This would copy the contents of the diskette in the A: drive to
the diskette in the B: drive. If the diskette in the B: drive had any data on
it, that data is erased in the copying process. If the diskette in the A: drive
was a bootable diskette with system files, the diskette in the B: drive will
be as well.

If no second drive is specified, the same drive will be used for
both disks, and you will be prompted to switch diskettes. Place the source
diskette in the drive first, issue the DISKCOPY command, and all the disk’s
contents will be copied into memory. You will then be prompted to insert the
target diskette in the drive, and the contents held in memory
will be copied to it.

C:\>diskcopy b: /v

This would use the B: floppy drive for both the source and the
target diskette, and would verify the contents of the target disk after the


The XCOPY command is designed to copy entire directories, along
with all of their sub-directories, and all of the files contained in those sub-directories.
Arguments are the files/path to be copied andthe place to copy them to. Switches

  • /A – Copies only files that have been set as archive files (see the ATTRIB
    command). The copied files will still be marked as archive files in BOTH the
    source and destination files.
  • /D:(date) – Copies only those files in the source directory that have been
    changed on or LATER than the specified date.
  • /S – Copies all files in the current directory and in any subdirectory within
  • /E – Copies subdirectories, even if they are empty. This option must be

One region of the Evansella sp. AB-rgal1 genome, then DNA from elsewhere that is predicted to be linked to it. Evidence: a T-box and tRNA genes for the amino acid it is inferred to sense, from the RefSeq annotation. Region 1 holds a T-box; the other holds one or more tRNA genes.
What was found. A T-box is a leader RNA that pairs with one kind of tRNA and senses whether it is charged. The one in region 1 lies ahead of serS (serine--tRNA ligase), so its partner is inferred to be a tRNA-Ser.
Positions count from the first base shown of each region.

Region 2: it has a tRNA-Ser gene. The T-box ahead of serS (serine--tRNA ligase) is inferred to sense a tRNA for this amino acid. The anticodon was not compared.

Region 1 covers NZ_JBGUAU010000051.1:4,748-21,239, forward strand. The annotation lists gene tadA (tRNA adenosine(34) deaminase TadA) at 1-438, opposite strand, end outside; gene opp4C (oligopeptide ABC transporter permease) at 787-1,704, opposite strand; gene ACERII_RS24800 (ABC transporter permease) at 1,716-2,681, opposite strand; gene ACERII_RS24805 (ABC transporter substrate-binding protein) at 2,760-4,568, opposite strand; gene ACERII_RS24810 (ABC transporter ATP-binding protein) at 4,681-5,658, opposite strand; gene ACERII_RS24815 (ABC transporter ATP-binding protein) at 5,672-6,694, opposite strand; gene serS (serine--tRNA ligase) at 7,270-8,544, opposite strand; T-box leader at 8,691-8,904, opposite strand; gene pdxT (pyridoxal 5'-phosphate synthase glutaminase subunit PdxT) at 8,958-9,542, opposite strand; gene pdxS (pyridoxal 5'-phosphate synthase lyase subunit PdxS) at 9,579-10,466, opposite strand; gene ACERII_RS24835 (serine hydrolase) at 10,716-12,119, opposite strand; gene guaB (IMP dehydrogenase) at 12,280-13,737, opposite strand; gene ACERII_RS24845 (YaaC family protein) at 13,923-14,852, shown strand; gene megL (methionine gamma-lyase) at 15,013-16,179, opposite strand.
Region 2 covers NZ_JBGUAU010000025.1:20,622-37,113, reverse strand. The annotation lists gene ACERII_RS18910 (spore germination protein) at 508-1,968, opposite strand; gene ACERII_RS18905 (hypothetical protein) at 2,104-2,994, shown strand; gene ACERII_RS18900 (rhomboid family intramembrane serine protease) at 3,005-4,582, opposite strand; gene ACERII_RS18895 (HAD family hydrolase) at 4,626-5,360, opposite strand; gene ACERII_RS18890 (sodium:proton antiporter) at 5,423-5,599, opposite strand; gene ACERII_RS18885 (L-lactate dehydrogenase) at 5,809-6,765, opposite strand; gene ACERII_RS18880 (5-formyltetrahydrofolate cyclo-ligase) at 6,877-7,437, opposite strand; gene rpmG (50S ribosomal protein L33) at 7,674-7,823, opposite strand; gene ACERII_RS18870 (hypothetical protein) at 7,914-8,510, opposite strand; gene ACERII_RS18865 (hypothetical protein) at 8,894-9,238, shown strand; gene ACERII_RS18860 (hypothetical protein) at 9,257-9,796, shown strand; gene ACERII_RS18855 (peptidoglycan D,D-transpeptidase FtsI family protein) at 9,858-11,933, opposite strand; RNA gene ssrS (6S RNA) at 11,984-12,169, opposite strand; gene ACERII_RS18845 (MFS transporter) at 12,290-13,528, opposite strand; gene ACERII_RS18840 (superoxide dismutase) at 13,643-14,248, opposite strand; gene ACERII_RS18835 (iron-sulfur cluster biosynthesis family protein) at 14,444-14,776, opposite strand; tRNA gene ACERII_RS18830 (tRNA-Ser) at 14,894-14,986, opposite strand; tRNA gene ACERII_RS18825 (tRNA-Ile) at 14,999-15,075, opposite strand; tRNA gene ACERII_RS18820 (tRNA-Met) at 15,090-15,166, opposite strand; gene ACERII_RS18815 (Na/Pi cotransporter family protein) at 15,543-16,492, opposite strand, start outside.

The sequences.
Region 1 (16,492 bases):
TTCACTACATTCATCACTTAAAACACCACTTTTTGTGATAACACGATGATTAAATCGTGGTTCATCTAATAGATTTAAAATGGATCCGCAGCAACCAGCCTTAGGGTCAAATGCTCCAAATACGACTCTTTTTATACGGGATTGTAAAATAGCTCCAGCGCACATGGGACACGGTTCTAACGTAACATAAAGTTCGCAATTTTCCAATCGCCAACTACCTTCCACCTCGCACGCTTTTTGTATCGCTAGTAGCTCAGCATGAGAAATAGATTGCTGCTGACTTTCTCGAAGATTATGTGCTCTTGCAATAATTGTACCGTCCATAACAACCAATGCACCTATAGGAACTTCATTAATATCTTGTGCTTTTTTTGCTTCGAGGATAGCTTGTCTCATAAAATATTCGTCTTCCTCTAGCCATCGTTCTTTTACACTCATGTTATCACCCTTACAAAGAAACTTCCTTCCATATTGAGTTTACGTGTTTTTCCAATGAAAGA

used with the /S option also.
  • /V – Verifies the copies that are made.

This is a very powerful command, and very useful, particularly for backing
up directories on your hard drive, or even the entire hard drive. You can use
the archive attribute to specify which files will or will not be copied based
on file type, or you can use the file date to only copy files that have been
altered after a certain date (for instance, since your last backup).

XCOPY is also useful in copying all of the files from one floppy disk to another
in cases where the DISKCOPY command can not be used, such as when the disks
are different types or different sizes. But note that in this case if the source
diskette is bootable, the target diskette will not be.

C:\> xcopy c:\docs d:\backup\docs\ /s

This command will copy the entire contents of the directory C:\docs, including
all subdirectories and their contents, except for any empty subdirectories,
and place them on drive D: in the directory D:\backup\docs\. If you wanted to
copy empty subdirectories as well you would use:

C:\> xcopy c:\docs d:\backup\docs\ /s /e